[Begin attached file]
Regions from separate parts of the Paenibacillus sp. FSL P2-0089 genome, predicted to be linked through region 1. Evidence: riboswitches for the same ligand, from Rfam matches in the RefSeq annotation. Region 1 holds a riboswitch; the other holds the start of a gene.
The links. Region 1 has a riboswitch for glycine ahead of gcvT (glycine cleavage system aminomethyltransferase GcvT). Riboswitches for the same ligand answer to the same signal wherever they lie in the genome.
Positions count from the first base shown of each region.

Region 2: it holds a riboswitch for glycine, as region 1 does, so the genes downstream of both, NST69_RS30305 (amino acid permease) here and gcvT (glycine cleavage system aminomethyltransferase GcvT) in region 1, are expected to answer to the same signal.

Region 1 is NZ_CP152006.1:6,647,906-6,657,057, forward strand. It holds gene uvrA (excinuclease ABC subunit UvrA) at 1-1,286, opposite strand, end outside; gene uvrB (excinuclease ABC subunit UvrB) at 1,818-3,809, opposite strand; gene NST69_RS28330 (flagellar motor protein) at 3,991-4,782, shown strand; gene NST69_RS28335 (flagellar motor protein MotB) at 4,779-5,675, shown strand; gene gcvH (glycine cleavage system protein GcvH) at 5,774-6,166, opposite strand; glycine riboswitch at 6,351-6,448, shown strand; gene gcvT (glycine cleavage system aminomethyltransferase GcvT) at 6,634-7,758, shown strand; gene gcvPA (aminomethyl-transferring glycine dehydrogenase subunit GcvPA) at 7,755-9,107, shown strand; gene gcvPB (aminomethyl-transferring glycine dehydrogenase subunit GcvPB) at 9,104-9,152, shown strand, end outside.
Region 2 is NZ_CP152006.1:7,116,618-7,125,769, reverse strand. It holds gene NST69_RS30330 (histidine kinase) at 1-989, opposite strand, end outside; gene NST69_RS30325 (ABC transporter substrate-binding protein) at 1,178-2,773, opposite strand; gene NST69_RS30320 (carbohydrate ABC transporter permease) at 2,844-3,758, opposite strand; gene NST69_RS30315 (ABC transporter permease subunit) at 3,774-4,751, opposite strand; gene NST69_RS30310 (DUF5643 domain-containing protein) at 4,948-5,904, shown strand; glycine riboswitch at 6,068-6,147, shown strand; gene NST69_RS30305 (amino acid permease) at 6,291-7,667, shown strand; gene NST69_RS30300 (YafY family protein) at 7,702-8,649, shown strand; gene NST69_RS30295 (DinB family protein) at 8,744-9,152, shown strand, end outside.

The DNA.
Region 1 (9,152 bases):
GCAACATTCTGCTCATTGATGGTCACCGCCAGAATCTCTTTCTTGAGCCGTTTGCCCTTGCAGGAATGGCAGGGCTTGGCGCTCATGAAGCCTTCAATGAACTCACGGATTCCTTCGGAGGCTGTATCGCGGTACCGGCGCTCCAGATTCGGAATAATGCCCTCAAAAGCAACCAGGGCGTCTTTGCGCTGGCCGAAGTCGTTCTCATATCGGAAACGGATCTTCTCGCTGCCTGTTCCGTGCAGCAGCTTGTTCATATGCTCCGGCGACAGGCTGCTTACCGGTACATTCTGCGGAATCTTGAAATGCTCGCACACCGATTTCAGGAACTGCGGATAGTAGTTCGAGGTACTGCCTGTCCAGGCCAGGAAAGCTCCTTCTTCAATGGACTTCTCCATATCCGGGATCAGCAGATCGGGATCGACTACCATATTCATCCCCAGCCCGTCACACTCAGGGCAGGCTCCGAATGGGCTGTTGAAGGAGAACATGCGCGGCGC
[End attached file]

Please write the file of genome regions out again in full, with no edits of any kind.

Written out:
Regions from separate parts of the Paenibacillus sp. FSL P2-0089 genome, predicted to be linked through region 1. Evidence: riboswitches for the same ligand, from Rfam matches in the RefSeq annotation. Region 1 holds a riboswitch; the other holds the start of a gene.
The links. Region 1 has a riboswitch for glycine ahead of gcvT (glycine cleavage system aminomethyltransferase GcvT). Riboswitches for the same ligand answer to the same signal wherever they lie in the genome.
Positions count from the first base shown of each region.

Region 2: it holds a riboswitch for glycine, as region 1 does, so the genes downstream of both, NST69_RS30305 (amino acid permease) here and gcvT (glycine cleavage system aminomethyltransferase GcvT) in region 1, are expected to answer to the same signal.

Region 1 is NZ_CP152006.1:6,647,906-6,657,057, forward strand. It holds gene uvrA (excinuclease ABC subunit UvrA) at 1-1,286, opposite strand, end outside; gene uvrB (excinuclease ABC subunit UvrB) at 1,818-3,809, opposite strand; gene NST69_RS28330 (flagellar motor protein) at 3,991-4,782, shown strand; gene NST69_RS28335 (flagellar motor protein MotB) at 4,779-5,675, shown strand; gene gcvH (glycine cleavage system protein GcvH) at 5,774-6,166, opposite strand; glycine riboswitch at 6,351-6,448, shown strand; gene gcvT (glycine cleavage system aminomethyltransferase GcvT) at 6,634-7,758, shown strand; gene gcvPA (aminomethyl-transferring glycine dehydrogenase subunit GcvPA) at 7,755-9,107, shown strand; gene gcvPB (aminomethyl-transferring glycine dehydrogenase subunit GcvPB) at 9,104-9,152, shown strand, end outside.
Region 2 is NZ_CP152006.1:7,116,618-7,125,769, reverse strand. It holds gene NST69_RS30330 (histidine kinase) at 1-989, opposite strand, end outside; gene NST69_RS30325 (ABC transporter substrate-binding protein) at 1,178-2,773, opposite strand; gene NST69_RS30320 (carbohydrate ABC transporter permease) at 2,844-3,758, opposite strand; gene NST69_RS30315 (ABC transporter permease subunit) at 3,774-4,751, opposite strand; gene NST69_RS30310 (DUF5643 domain-containing protein) at 4,948-5,904, shown strand; glycine riboswitch at 6,068-6,147, shown strand; gene NST69_RS30305 (amino acid permease) at 6,291-7,667, shown strand; gene NST69_RS30300 (YafY family protein) at 7,702-8,649, shown strand; gene NST69_RS30295 (DinB family protein) at 8,744-9,152, shown strand, end outside.

The DNA.
Region 1 (9,152 bases):
GCAACATTCTGCTCATTGATGGTCACCGCCAGAATCTCTTTCTTGAGCCGTTTGCCCTTGCAGGAATGGCAGGGCTTGGCGCTCATGAAGCCTTCAATGAACTCACGGATTCCTTCGGAGGCTGTATCGCGGTACCGGCGCTCCAGATTCGGAATAATGCCCTCAAAAGCAACCAGGGCGTCTTTGCGCTGGCCGAAGTCGTTCTCATATCGGAAACGGATCTTCTCGCTGCCTGTTCCGTGCAGCAGCTTGTTCATATGCTCCGGCGACAGGCTGCTTACCGGTACATTCTGCGGAATCTTGAAATGCTCGCACACCGATTTCAGGAACTGCGGATAGTAGTTCGAGGTACTGCCTGTCCAGGCCAGGAAAGCTCCTTCTTCAATGGACTTCTCCATATCCGGGATCAGCAGATCGGGATCGACTACCATATTCATCCCCAGCCCGTCACACTCAGGGCAGGCTCCGAATGGGCTGTTGAAGGAGAACATGCGCGGCGC